Man Only Fined £60 For Sending Abusive Messages To Netflix Star Who Took Her Own Life

by : Cameron Frew on : 31 Mar 2021 15:50
Man Only Fined £60 For Sending Abusive Messages To Netflix Star Who Took Her Own LifeFuji TV

A man has been fined just under £60 for sending online abuse to Hana Kimura, a Japanese reality star and wrestler who took her own life, prosecutors have said. 

Kimura starred in the latest series of Netflix’s Terrace House reality show, which also broadcast on the country’s Fuji Television. She was 22 years old when she died in May 2020.


She was the subject of constant cyber-bullying during the show, the target of hundreds of abusive tweets and other critics every day, sparking nationwide concerns over the consequences of online harassment and whether social media users should face more severe measures for sending harmful messages.

However, the man in this case – who hasn’t been named – was only fined 9,000 yen (£59/$80) with regards to his messages to Kimura. According to Metro, he reportedly sent a number of messages to the star, including, ‘You have such an awful personality. Is your life worth living? and ‘Hey, hey. When will you die?’

A spokesperson for Tokyo Prosecutors’ Office said they had made a ‘summary indictment against a man in his 20s’ following Kimura’s death, charged with making public insults. It’s also been reported that he apologised to Kimura’s family last June.


Cyberbullying against Kimura reportedly ramped up in frequency following an episode in October 2019, in which she had an altercation with a male housemate regarding a ruined wrestling costume.

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Her mother Kyoko Kimura made a claim to the Broadcasting Ethics and Program Improvement Organisation (BPO), but its human rights committee failed to find any violations after a review of the show with regards to Kimura’s case. It did find ‘problems in terms of broadcasting ethics,’ The Japan Times reports.

The committee also said Fuji Television offered ‘a certain level of psychological support to Hana Kimura after she harmed herself following the distribution of an episode online before it was aired on TV’, concluding ‘it cannot be said that her ability to make free decisions had been stripped’.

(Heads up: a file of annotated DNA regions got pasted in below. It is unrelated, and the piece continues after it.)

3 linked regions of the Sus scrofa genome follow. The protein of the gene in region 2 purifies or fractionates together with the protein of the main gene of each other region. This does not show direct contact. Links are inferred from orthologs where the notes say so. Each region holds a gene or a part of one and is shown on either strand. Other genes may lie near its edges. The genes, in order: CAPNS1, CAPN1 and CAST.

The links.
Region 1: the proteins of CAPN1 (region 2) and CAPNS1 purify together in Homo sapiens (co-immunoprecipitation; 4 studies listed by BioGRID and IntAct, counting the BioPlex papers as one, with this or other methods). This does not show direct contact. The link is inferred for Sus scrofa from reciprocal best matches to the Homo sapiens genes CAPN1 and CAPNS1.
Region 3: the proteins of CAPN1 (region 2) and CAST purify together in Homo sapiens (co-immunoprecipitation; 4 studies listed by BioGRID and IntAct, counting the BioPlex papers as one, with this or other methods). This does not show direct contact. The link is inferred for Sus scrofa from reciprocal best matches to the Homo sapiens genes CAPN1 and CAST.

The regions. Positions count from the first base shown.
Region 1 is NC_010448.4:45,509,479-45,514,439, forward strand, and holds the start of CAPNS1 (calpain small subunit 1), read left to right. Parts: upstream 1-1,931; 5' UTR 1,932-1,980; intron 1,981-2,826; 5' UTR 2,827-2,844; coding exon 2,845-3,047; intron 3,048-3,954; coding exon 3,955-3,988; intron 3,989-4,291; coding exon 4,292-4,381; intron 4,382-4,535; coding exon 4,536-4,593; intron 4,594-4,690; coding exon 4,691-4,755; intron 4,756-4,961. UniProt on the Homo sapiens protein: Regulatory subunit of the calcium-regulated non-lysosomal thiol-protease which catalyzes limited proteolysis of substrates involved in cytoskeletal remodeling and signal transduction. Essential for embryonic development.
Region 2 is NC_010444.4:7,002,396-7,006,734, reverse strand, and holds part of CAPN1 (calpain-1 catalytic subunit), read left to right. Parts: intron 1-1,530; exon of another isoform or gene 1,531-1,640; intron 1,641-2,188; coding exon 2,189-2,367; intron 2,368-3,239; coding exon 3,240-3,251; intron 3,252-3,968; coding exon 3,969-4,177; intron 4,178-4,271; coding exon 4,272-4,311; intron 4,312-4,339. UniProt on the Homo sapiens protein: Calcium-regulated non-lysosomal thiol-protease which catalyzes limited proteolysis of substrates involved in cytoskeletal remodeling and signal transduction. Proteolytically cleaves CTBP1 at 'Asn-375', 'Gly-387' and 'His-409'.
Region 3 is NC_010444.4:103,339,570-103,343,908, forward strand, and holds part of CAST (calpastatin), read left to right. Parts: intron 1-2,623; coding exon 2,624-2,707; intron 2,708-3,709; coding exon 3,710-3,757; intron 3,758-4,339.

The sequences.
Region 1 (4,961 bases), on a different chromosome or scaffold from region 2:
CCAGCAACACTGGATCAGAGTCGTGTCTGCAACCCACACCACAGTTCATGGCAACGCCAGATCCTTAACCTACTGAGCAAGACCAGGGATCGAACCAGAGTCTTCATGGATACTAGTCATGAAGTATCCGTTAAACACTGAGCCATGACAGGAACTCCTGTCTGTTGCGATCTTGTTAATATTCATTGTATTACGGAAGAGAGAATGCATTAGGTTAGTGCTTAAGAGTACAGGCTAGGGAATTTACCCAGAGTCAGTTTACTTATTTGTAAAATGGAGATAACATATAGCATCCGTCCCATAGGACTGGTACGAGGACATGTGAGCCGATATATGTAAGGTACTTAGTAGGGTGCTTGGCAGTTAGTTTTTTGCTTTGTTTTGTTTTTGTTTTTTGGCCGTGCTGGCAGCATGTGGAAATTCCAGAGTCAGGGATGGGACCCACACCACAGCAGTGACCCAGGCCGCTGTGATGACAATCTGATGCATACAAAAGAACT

In a statement, the broadcaster said: ‘We take the (BPO’s) decision seriously and will make organisational efforts to tackle social media-related issues, including through a newly established department in charge of such matters.’

Kimura died after sharing a photo of herself and her cat, with the caption: ‘Goodbye.’

In another social media post, she wrote: ‘Nearly 100 frank opinions every day. I couldn’t deny that I was hurt. I’m dead. Thank you for giving me a mother. It was a life I wanted to be loved. Thank you to everyone who supported me. I love it. I’m weak, I’m sorry. I don’t want to be a human anymore. It was a life I wanted to be loved. Thank you, everyone. I love you. Bye.’


If you’ve been affected by any of these issues, and want to speak to someone in confidence, please don’t suffer alone. Call Samaritans for free on their anonymous 24-hour phone line on 116 123

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Cameron Frew

After graduating from Glasgow Caledonian University with an NCTJ and BJTC-accredited Multimedia Journalism degree, Cameron ventured into the world of print journalism at The National, while also working as a freelance film journalist on the side, becoming an accredited Rotten Tomatoes critic in the process. He's now left his Scottish homelands and taken up residence at UNILAD as a journalist.

Topics: Film and TV, Japan, Netflix


Metro and 1 other
  1. Metro

    Man fined £59 over cyberbullying charges following death of Netflix star Hana Kimura

  2. The Japan Times

    Media watchdog finds no human rights violation by Fuji TV in Hana Kimura death